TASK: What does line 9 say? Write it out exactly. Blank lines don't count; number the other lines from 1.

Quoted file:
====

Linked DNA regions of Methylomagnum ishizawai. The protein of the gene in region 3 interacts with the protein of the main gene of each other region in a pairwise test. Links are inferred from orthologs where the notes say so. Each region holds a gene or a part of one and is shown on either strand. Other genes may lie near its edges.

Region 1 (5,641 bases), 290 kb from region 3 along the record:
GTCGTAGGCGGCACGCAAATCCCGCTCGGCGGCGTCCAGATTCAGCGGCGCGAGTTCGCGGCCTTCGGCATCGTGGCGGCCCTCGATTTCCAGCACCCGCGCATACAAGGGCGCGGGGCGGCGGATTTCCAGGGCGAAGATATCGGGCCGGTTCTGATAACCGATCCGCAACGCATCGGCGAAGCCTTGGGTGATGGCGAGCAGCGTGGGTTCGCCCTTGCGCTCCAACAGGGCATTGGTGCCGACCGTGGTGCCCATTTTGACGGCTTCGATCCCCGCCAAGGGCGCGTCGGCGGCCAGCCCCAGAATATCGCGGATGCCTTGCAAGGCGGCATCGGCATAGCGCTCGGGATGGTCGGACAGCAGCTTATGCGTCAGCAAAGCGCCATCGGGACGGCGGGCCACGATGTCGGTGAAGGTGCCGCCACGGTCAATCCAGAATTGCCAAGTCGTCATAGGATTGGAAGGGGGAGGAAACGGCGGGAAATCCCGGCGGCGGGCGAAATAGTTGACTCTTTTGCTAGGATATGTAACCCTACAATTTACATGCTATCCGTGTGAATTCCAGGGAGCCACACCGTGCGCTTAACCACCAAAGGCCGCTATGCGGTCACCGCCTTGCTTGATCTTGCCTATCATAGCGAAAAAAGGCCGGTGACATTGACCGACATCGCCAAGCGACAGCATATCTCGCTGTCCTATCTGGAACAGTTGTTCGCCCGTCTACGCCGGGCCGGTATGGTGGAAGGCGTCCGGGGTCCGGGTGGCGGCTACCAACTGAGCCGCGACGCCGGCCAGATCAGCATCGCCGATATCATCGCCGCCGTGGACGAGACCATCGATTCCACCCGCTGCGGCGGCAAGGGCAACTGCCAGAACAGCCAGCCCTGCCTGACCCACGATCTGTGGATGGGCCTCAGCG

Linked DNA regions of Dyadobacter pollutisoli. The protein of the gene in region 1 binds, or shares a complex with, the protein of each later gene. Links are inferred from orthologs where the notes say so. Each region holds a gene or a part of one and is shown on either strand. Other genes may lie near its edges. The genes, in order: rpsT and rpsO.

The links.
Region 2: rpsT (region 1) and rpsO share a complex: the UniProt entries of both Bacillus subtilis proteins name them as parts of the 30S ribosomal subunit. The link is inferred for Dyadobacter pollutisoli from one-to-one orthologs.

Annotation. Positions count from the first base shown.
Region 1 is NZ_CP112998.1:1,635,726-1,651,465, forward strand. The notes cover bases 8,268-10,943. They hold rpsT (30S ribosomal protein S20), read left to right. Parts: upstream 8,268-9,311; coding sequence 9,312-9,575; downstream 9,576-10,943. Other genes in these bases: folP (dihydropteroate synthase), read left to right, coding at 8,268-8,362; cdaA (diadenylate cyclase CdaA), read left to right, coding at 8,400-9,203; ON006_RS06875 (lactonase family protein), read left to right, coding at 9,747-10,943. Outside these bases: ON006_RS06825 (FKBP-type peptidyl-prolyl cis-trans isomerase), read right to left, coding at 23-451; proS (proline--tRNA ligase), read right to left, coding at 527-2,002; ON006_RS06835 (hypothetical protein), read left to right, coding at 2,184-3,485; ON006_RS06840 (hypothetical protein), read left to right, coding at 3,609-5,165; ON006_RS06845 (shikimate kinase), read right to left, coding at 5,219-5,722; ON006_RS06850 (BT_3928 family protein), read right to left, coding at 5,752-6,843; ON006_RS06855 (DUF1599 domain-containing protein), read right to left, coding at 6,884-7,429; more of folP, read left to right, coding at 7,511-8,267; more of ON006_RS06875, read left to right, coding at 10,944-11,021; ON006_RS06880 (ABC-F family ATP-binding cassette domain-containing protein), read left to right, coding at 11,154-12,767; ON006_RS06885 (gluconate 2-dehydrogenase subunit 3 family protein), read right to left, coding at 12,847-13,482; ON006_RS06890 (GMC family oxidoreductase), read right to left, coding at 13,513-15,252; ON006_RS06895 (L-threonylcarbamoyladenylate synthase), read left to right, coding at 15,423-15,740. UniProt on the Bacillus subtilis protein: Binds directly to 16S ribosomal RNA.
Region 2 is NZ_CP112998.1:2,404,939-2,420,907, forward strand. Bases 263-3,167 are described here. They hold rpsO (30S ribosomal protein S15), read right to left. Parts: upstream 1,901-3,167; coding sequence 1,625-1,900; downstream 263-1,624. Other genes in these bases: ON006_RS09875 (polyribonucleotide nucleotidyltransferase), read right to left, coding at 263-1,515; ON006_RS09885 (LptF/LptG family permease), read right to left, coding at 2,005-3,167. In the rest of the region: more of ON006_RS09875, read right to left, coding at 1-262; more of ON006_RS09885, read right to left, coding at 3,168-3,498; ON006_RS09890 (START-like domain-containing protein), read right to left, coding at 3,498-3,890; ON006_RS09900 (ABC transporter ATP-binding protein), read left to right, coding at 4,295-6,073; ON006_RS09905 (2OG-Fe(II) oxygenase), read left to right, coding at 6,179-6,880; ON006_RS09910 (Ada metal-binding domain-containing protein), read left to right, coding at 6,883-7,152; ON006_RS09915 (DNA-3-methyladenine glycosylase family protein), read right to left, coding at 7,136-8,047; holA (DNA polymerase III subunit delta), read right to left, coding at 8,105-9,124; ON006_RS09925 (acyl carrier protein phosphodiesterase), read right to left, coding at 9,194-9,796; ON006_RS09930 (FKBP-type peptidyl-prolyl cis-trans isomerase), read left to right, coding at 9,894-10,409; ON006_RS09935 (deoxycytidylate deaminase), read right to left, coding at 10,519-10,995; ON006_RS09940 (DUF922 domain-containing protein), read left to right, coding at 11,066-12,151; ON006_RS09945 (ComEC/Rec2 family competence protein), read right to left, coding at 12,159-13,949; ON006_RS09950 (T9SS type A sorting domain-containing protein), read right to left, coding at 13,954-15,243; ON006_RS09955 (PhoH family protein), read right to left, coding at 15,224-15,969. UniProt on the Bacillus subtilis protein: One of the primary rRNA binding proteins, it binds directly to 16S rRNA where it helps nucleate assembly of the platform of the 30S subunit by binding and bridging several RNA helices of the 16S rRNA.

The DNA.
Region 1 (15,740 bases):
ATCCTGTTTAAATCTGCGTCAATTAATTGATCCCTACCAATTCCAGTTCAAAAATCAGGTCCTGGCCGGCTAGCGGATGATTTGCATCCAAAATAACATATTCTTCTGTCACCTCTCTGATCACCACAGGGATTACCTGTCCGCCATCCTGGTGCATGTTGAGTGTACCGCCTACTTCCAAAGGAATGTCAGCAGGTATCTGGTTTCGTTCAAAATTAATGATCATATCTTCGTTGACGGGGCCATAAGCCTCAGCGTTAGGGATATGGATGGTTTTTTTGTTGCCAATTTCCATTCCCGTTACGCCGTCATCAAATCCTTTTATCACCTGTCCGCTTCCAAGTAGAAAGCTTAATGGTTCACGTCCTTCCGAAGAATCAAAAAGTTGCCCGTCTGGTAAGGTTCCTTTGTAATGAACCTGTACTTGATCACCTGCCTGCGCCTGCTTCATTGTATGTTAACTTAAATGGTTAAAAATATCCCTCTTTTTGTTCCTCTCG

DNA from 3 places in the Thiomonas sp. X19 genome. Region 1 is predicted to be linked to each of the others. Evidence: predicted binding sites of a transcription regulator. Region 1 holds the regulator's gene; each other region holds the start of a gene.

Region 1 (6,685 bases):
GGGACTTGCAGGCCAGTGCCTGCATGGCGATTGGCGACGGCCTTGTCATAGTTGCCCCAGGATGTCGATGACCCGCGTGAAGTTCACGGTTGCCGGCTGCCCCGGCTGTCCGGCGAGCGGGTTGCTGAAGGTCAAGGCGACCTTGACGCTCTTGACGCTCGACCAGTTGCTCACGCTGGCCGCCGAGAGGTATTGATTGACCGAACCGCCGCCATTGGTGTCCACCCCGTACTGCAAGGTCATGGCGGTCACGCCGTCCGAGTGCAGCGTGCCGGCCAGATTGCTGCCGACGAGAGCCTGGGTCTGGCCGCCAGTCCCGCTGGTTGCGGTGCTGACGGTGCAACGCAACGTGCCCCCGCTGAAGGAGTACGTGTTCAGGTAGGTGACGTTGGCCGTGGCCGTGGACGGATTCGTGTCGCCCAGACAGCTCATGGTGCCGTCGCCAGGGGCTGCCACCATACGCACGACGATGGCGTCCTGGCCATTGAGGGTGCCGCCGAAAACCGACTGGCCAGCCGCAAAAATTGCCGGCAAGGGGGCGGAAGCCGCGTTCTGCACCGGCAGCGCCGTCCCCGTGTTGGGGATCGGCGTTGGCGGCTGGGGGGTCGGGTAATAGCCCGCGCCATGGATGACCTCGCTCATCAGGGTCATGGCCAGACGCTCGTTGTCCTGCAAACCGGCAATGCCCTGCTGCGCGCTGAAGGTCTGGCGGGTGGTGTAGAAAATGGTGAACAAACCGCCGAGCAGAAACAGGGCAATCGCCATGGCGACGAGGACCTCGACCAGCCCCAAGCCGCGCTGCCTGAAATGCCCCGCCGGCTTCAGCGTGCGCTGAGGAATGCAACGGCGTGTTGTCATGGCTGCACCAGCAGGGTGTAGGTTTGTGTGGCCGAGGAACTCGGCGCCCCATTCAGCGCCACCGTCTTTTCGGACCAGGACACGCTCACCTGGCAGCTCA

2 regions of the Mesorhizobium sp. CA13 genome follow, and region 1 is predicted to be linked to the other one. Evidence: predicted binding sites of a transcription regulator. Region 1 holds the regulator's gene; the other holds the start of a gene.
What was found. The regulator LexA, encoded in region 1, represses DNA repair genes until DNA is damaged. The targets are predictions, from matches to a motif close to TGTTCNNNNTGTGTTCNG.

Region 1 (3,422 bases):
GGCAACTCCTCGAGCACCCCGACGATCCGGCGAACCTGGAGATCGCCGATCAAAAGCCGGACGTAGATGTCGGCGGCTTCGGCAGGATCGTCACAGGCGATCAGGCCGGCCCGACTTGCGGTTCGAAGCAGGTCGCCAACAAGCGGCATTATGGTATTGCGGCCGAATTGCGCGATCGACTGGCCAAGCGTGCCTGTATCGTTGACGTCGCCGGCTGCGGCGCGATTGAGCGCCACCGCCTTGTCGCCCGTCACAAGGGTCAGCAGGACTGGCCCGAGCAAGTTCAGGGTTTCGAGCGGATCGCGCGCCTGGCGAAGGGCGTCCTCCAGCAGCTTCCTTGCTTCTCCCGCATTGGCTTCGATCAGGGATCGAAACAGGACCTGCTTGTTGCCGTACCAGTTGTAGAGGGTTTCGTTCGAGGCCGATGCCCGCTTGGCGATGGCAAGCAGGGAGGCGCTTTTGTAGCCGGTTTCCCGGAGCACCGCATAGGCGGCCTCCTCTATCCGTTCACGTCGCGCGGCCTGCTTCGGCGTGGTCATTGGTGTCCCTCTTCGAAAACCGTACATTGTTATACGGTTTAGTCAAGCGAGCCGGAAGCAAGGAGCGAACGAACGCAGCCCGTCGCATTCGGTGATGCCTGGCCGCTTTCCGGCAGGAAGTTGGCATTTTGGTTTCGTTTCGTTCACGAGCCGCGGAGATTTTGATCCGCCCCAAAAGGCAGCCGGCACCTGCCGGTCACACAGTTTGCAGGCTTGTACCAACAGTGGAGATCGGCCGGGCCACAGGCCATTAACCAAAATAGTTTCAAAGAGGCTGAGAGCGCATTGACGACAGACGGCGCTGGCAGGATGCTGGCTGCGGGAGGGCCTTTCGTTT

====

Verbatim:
Region 2 is NZ_CP112998.1:2,404,939-2,420,907, forward strand. Bases 263-3,167 are described here. They hold rpsO (30S ribosomal protein S15), read right to left. Parts: upstream 1,901-3,167; coding sequence 1,625-1,900; downstream 263-1,624. Other genes in these bases: ON006_RS09875 (polyribonucleotide nucleotidyltransferase), read right to left, coding at 263-1,515; ON006_RS09885 (LptF/LptG family permease), read right to left, coding at 2,005-3,167. In the rest of the region: more of ON006_RS09875, read right to left, coding at 1-262; more of ON006_RS09885, read right to left, coding at 3,168-3,498; ON006_RS09890 (START-like domain-containing protein), read right to left, coding at 3,498-3,890; ON006_RS09900 (ABC transporter ATP-binding protein), read left to right, coding at 4,295-6,073; ON006_RS09905 (2OG-Fe(II) oxygenase), read left to right, coding at 6,179-6,880; ON006_RS09910 (Ada metal-binding domain-containing protein), read left to right, coding at 6,883-7,152; ON006_RS09915 (DNA-3-methyladenine glycosylase family protein), read right to left, coding at 7,136-8,047; holA (DNA polymerase III subunit delta), read right to left, coding at 8,105-9,124; ON006_RS09925 (acyl carrier protein phosphodiesterase), read right to left, coding at 9,194-9,796; ON006_RS09930 (FKBP-type peptidyl-prolyl cis-trans isomerase), read left to right, coding at 9,894-10,409; ON006_RS09935 (deoxycytidylate deaminase), read right to left, coding at 10,519-10,995; ON006_RS09940 (DUF922 domain-containing protein), read left to right, coding at 11,066-12,151; ON006_RS09945 (ComEC/Rec2 family competence protein), read right to left, coding at 12,159-13,949; ON006_RS09950 (T9SS type A sorting domain-containing protein), read right to left, coding at 13,954-15,243; ON006_RS09955 (PhoH family protein), read right to left, coding at 15,224-15,969. UniProt on the Bacillus subtilis protein: One of the primary rRNA binding proteins, it binds directly to 16S rRNA where it helps nucleate assembly of the platform of the 30S subunit by binding and bridging several RNA helices of the 16S rRNA.